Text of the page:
If you are planning to take a loan
this festive season, or even a credit card, check your credit score. Home loan
rates may have plummeted as low as 6.4 per cent this season. But those rates are not available to everyone. Only those who have a credit score of 750-plus or even 800-plus can avail of them.
Whether it is buying a house, sending your child abroad for higher education, or meeting an emergency need, you may have to take a loan
at critical points in your financial life. If your credit score is low, the bigger banks will not approve your loan application. Even if a non-banking financial company (NBFC) agrees to lend to you, it will charge a higher rate of interest.
Monitor your credit score
Develop the habit of checking your credit score once every month, or at least once every quarter, and ensure that it remains above 750 at all times. "Customers must monitor their credit profiles on a regular basis and not just when they are taking a loan,” says Sujata Ahlawat, vice president and head-DTC interactive, TransUnion CIBIL. Regular monitoring is important because improving a low score takes time.
Credit bureaus like TransUnion CIBIL allow customers to check their credit report free of cost once annually. You can also check it more frequently by paying a fee. Loan aggregators also allow customers to check their credit score for free.
Improve your credit behaviour
Obtain your credit reports from all the four credit bureaus. Go through them to understand the reasons for your low score.
The key factor that affects the credit score is failure to pay equated monthly instalments (EMIs) and credit card
bills on time. “If your credit score is low due to your poor credit behaviour in the past, you need to improve it by developing a good repayment track record,” says Radhika Binani, chief product officer, Paisabazaar.com.
Being overleveraged will also affect this score. “Your EMI-to-income ratio should not exceed 50 per cent,” says Ahlawat.
Those who max out their credit card
limits frequently are also likely to see their credit scores fall. “Limit your monthly credit card
spends to 30-40 per cent of the card limit,” says Binani.
Applying for multiple loans and credit cards
within a short span of time also impacts the credit score adversely as this is perceived by lenders as a sign that the customer is credit hungry. Do not apply for new loans or credit cards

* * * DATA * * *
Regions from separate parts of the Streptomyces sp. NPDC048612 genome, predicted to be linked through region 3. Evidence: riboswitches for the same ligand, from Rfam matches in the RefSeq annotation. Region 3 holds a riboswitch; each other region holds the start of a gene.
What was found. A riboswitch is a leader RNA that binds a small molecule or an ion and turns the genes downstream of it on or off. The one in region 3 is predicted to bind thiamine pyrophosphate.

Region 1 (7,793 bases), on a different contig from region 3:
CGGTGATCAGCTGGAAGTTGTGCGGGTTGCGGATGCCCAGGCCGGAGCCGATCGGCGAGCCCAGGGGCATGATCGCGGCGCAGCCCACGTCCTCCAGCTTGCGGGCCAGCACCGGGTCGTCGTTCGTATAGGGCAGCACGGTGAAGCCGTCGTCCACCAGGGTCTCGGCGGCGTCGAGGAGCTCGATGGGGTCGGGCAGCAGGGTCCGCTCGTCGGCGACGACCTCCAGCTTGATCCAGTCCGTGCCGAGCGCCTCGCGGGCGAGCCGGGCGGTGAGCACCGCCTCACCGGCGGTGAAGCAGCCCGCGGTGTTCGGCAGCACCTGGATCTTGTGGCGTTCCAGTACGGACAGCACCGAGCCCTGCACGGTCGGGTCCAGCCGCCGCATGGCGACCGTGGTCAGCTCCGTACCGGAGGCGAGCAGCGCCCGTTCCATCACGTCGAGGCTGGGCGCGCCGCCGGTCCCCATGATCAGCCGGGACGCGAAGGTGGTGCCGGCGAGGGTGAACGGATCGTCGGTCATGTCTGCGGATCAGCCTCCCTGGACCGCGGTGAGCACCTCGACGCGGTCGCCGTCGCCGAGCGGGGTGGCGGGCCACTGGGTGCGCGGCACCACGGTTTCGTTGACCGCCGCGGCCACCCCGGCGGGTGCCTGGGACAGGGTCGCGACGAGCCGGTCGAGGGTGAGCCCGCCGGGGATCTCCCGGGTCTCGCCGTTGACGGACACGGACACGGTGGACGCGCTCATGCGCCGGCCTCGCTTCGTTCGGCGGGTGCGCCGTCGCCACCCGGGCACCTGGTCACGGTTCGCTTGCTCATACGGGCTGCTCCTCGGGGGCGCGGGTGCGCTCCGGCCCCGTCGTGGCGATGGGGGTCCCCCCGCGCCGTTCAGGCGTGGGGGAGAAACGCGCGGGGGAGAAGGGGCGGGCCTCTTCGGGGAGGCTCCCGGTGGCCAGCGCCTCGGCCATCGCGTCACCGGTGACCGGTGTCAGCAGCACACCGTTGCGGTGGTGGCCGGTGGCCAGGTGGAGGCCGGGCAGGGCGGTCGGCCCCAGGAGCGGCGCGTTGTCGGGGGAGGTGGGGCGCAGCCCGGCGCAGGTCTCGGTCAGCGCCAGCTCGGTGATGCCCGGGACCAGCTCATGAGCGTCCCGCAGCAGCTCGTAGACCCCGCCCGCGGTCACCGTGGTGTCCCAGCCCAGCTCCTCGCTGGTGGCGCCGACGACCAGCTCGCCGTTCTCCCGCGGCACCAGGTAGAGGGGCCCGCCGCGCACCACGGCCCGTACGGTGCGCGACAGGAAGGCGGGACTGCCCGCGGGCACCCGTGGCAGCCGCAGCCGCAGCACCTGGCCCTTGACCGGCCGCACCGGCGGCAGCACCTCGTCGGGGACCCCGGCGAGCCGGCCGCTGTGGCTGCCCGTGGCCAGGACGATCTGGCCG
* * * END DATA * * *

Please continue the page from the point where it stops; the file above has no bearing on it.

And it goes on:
until your credit score has improved significantly. Rejected applications also tend to damage your credit score.
Sometimes, your credit score could be low because of the poor credit behaviour of someone for whom you have stood as guarantor. In the first place, avoid giving such guarantees. And if you have done so, nudge the person into improving his behaviour.
Get errors in credit report rectified
Your credit report is based on the information provided by banks and lenders to the four credit bureaus. Sometimes, due to misreporting, there can be errors in the report, which could affect your credit score. For instance, a loan may be attributed to you that you have not taken, or a loan that you have paid off completely may not be shown as “closed” by the lender.
To get such errors rectified, raise a “dispute” on the website of the credit bureau. “The bureau will check the error. If there is a need, it will notify the lender to investigate,” says Binani. She adds that it usually takes a few weeks for the mistake to be resolved and the changes to get reflected in your credit report.
Remember that there are four credit bureaus in India and you need to track the credit reports from all of them to ensure there are no errors.
Settled accounts make borrowing difficult
When a borrower is unable to pay his dues for 90 days, it becomes a “write off” account. The borrower’s credit score takes a big hit when this happens.
Suppose that the amount due was Rs. 100. A collection agent may approach the borrower and ask him to pay Rs. 70 for a “one-time settlement”. The bank takes a haircut of Rs. 30 and marks the account as “settled”. The bank no longer has the right to go back to the customer to collect the balance Rs. 30, and the customer is also not obliged to pay more. “In the bureau records, however, this will be reflected as a settled account. It is bad from a credit score perspective, though less bad than a write-off. Due to this settled account, which will be reflected in the credit report, the borrower may find that his loan applications getting rejected by banks,” says Arun Ramamurthy, a Mumbai-based author and expert on improving borrowers’ credit scores. He suggests that if while monitoring your credit report, you come across a loan amount that is shown as “settled”, it is advisable to pay the haircut amount and get it “closed”.
Points to remember
·Your credit score is calculated based on your credit behaviour over the past 36 months
·If you have not taken any loan, or used your credit card, the credit bureaus will not have data on you and will not be able to assign a credit score
·It is best to take some form of credit, like credit card dues or consumer loans, repay them on time, and build a good score that will come in handy when you have to take a big loan
·Overleveraging on unsecured loans can also raise red flags with lenders, so use a prudent mix of unsecured and secured loans
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